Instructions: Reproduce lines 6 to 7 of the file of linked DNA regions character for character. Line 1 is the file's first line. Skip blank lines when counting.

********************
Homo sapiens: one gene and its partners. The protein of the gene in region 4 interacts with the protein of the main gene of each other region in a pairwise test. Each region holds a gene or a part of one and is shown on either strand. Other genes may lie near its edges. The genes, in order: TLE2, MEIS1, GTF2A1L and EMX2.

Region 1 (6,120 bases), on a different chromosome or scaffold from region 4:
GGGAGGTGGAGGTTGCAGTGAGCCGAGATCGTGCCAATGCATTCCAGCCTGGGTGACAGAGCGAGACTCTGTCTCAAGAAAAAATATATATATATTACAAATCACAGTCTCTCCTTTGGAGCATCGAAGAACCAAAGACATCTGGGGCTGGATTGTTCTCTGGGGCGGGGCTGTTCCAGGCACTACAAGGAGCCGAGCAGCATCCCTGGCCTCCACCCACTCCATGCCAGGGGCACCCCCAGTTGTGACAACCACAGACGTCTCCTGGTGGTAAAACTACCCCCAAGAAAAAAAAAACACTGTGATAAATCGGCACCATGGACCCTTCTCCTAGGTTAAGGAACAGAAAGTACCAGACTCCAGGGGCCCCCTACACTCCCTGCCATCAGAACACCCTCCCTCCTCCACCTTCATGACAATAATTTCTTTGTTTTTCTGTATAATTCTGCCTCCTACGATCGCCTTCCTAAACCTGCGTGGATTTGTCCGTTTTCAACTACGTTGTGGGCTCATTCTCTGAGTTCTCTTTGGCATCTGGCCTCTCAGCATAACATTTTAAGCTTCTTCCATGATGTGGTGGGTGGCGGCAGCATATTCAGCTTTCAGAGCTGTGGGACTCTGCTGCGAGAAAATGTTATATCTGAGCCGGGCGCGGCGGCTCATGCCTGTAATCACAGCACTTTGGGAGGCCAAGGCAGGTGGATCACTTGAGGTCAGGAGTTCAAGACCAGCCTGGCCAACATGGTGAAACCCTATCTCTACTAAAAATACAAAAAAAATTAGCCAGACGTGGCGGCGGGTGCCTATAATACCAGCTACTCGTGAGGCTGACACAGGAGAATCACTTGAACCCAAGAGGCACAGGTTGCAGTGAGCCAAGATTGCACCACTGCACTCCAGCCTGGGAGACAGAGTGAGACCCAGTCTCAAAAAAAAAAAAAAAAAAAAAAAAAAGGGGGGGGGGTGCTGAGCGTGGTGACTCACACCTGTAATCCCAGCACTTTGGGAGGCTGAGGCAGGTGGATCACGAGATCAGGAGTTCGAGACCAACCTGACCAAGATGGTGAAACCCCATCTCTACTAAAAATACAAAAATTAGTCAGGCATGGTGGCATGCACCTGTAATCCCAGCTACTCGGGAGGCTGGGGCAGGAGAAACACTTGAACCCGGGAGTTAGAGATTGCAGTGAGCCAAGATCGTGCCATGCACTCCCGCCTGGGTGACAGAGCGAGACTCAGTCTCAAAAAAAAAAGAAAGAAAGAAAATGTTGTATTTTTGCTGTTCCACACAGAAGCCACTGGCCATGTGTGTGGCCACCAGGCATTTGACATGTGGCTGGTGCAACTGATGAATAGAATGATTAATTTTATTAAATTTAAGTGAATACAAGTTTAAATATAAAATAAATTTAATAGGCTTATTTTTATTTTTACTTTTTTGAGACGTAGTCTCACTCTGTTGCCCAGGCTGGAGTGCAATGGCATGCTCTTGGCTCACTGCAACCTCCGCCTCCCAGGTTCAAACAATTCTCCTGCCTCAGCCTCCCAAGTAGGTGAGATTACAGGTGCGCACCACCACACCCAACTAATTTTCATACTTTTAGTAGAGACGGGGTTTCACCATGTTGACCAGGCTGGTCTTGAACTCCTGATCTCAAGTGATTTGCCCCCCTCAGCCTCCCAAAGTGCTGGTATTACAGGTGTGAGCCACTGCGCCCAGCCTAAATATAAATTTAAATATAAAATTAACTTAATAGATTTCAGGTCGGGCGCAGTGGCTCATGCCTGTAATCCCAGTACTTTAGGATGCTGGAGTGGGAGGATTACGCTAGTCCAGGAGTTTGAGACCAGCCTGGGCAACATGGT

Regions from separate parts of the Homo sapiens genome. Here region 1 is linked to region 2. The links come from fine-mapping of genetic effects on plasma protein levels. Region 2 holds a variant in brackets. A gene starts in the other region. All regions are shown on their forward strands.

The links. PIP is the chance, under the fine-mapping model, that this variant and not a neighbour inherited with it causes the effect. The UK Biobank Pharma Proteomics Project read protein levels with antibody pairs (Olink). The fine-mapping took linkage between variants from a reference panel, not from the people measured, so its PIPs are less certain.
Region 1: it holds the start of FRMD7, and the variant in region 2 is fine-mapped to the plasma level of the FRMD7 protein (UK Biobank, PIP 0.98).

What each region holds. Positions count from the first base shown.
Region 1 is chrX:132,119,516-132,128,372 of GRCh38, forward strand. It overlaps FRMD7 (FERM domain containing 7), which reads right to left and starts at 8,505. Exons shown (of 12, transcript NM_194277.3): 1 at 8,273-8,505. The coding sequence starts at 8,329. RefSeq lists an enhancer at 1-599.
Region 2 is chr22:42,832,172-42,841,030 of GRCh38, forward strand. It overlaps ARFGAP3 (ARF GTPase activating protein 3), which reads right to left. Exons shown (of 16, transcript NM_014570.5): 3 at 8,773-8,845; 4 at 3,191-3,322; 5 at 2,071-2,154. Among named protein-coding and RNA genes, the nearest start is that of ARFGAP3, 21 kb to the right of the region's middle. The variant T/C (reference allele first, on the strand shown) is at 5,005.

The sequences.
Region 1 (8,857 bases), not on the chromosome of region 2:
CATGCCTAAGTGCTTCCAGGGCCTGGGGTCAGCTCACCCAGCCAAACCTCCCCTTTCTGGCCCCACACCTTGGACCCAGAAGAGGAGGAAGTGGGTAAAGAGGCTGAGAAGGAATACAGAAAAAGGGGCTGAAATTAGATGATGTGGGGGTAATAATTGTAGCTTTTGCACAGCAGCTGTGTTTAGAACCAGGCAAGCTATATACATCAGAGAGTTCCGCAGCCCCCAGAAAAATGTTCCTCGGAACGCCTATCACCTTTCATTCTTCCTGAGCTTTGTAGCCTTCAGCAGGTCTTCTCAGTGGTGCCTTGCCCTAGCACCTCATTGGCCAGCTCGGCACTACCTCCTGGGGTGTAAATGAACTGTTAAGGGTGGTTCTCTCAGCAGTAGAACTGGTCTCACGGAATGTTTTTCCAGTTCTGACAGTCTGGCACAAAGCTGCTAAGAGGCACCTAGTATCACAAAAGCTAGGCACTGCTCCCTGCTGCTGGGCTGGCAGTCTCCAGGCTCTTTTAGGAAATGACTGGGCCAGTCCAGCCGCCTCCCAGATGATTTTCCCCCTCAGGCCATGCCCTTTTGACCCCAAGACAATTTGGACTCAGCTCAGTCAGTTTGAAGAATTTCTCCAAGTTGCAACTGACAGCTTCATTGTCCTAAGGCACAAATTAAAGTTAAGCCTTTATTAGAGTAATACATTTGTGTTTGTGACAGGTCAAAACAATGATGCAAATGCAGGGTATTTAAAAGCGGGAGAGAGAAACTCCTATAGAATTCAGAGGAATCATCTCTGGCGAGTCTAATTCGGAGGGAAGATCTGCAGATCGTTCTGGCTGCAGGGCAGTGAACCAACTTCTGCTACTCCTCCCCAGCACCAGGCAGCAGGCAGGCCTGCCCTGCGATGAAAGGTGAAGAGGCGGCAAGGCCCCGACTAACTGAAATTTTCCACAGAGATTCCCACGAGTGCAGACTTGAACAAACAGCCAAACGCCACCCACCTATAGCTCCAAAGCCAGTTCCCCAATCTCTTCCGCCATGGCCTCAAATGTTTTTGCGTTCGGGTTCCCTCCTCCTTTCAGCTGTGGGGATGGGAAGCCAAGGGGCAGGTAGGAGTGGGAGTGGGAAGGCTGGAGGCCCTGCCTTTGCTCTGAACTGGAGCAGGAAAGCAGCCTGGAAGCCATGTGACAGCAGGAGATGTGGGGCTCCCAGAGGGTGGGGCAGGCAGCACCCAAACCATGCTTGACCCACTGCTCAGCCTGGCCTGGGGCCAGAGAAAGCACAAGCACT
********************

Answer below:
Region 1: it holds the start of FRMD7, and the variant in region 2 is fine-mapped to the plasma level of the FRMD7 protein (UK Biobank, PIP 0.98).

What each region holds. Positions count from the first base shown.